What is music? This is one of those classic questions that seems easy on the face of it, but then becomes remarkably complicated when you think about it for a minute or two. I’ll skip that mess, and ask a different question: what is the meaning of a music collection? I’ve got a relatively large music collection by some people’s standards, but an embarrassingly small collection next to some people I know. What’s that collection say about me? I estimate that I’ve got around 800 CDs, and there are about 7,000 songs on my iPod. I don’t own any vinyl, and only a handful of cassette tapes, most of which are mixes I made from CDs to play in my first car. In terms of genre, my music collection is heavily 80s and 90s alternative, Americana, and a bit of punk. I’m a product of my time and social location, and I’d argue my music collection is good evidence of that. (I swear the GSS used to list a finding about people saying their favorite music was what they listened to in high school, but I can’t find it anywhere). A sociological discussion of music would probably consider the relationships between race, class, and gender, among other variables, and one’s tastes. It would be an exploration of social capital, and I know it’s been done. But, what about the meaning of a music collection?
When I look at my music collection my experience of it is significantly emotional, and it says a lot about who I am as part of a number of relationships with others. Certain discs evoke memories of fun concerts (I’ve written a bit about that here), or other very specific memories like hearing them on a certain stretch of highway, or they can put me back in touch with the ‘moods and motivations’ of times and places when I first heard the music. For example, Wilco’s ‘Summerteeth,’ every time I listen to it, puts me in my dorm room at UW-Whitewater on a beautiful spring day. It was released March 9th, 1999, my senior year of college. That was a fun and exciting time when I was trying to figure out where to go to grad school, and just what my relationship with my then girlfriend and now wife was going to be. The album, specifically the title track, recalls those feelings even 14 years later. Other records recall darker emotional times, for example Weezer’s ‘Blue Album.’ This is certainly in my personal top 10 list, but it was released on May 10th 1994, just 5 days before my dad unexpectedly passed away. I love the music, but listening to the album is always connected that experience of loss.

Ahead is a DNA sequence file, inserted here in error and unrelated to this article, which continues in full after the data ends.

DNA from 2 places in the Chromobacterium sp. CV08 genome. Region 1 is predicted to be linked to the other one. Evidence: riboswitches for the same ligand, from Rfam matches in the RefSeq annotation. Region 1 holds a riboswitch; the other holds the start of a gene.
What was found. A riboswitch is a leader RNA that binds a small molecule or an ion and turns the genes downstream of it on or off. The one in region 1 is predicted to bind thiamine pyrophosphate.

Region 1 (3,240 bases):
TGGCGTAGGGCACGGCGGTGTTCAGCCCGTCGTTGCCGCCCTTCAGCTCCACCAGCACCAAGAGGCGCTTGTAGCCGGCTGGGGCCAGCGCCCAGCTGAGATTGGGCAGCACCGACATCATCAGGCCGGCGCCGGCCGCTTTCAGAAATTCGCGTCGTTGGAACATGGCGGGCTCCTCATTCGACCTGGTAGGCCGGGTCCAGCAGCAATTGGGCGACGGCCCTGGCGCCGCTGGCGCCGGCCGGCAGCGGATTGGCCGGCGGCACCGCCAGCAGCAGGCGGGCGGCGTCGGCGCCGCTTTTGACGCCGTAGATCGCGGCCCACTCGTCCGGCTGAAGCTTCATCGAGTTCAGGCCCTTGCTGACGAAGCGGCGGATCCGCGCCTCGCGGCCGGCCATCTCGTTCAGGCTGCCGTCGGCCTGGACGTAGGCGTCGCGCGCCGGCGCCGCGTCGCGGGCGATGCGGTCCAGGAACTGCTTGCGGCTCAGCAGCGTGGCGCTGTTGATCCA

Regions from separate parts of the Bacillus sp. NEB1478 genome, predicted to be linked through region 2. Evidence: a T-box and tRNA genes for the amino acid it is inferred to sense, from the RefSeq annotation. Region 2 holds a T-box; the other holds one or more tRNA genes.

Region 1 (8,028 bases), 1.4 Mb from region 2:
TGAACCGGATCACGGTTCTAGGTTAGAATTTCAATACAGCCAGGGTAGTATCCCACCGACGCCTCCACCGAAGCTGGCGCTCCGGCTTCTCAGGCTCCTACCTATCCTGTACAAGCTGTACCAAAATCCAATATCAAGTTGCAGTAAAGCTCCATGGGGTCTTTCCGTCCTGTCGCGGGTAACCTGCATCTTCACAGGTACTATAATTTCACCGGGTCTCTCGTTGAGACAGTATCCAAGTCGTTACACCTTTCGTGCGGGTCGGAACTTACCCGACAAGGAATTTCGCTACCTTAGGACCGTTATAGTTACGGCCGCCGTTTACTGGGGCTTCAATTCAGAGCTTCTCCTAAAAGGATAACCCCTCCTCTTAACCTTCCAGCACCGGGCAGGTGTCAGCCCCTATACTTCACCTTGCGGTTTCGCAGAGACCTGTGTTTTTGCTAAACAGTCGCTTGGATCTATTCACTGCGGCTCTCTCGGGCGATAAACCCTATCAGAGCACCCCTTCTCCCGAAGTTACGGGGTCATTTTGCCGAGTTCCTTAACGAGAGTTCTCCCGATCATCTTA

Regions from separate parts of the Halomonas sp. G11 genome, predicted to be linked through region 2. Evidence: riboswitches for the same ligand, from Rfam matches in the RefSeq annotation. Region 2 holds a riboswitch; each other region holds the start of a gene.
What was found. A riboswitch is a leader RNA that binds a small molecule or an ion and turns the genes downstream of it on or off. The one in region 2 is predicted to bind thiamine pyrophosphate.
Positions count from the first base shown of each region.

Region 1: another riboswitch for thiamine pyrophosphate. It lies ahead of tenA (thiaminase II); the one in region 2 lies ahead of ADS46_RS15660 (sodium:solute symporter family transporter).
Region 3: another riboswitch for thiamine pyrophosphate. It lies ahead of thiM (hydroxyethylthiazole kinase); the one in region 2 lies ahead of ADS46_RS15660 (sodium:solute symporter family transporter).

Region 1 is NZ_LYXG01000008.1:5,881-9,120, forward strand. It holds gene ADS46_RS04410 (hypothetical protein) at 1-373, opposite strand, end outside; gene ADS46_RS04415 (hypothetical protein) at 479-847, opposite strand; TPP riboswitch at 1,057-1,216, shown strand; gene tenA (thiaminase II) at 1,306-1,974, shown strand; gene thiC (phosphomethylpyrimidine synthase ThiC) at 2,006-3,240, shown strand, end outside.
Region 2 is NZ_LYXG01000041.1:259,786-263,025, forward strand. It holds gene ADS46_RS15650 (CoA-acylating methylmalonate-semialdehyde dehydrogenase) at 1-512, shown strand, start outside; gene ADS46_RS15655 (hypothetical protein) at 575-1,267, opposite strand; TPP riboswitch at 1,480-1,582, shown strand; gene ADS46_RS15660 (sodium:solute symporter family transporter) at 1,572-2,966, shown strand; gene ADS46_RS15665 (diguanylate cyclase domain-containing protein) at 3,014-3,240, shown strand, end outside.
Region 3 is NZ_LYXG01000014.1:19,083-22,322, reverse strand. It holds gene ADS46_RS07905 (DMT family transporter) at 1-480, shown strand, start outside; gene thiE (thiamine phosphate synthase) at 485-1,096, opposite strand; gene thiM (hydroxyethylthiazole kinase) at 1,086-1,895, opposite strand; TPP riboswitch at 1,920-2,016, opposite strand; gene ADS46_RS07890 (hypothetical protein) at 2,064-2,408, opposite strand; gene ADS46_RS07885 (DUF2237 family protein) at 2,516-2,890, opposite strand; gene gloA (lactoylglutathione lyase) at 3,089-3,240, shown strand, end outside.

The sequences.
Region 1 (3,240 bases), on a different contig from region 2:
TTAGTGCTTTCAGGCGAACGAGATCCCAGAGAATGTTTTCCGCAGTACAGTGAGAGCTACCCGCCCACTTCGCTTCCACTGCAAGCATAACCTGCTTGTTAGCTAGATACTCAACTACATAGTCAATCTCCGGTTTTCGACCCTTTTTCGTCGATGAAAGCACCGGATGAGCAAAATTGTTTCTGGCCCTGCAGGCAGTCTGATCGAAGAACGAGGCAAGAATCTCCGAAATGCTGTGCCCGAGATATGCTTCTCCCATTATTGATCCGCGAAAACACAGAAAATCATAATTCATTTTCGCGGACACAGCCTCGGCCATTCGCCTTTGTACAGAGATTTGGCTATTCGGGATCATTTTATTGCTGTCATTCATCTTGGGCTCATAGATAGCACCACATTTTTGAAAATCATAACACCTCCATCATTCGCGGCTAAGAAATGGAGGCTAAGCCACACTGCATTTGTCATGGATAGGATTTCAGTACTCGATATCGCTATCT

These examples bring up a key point to my understanding of the meaning of a music collection. There are albums that remind me of specific people and my relationships with them. Others that make me think of my Dad are the Chet Atkins CDs that were his, or the Johnny Cash records that recall the oldies I remember him liking so much. Other records are a part of my relationship with Joy, like the Old 97’s ‘Fightsongs’ which was the first time I was able to convince her this was a band to know and love (released April 27th, 1999), or R.E.M.’s ‘Automatic For The People’ because we danced to ‘Nightswimming’ at our wedding. The first CD in my collection (I’m pretty certain) was U2’s ‘Under a Blood Red Sky’ which was lent to me by my older brother when he handed me down my first CD player after buying himself a new one. Yes, I think it was lent in about 1992, but I’ve still got it on my rack over 20 years later (do you want it back, Dave?).
So much of my musical tastes come from this relationship with my older brother, whose good sized CD collection I transferred onto a bunch of those cassettes I mentioned above, that music continues to be a way we can bond. I always knew that if music came from Dave there was a very good chance I’d like it. Later, when I introduced him to something he ended up liking, it mattered because it meant I was reciprocating in terms of something we both care about – music and bands. In fact, just this past Christmas (2012) he sort of put down the Drive-by Truckers, one of my favorite groups, and I took it as a little bit of an offense. What do you mean you don’t like the Drive-by Truckers!? I remember being in Cleveland back in 2003, driving to the Rock and Roll Hall of Fame (the day after the east coast blackout) and playing him ‘Marry Me’ from DBT’s album ‘Decoration Day.’ It’s a great track so he had to love it. He didn’t. In fact, that’s the song he bashed this past Christmas! How! So, Dave, I’m over it, but come on, give the Truckers another chance. Maybe they’ll end up being something you like as much as I like that Minor Threat disc on the rack, a band I’d never have heard of if you hadn’t introduced me.
I’m pretty sure that my experiences aren’t that unique. Many people like to share the music they love with their friends and family. It can be a tough interaction when a friend introduces you to a group they are moved by, but your reaction is less than moved. I always feel compelled to say something like, “no offense, but it’s not for me.” I’m not going to ‘unfriend’ somebody for not liking ‘my music,’ but music can be important to us for the role it plays in defining us and our relationships, and shared musical tastes can make a relationship stronger. Those personal, emotional connections are a significant part of the meaning of a music collection.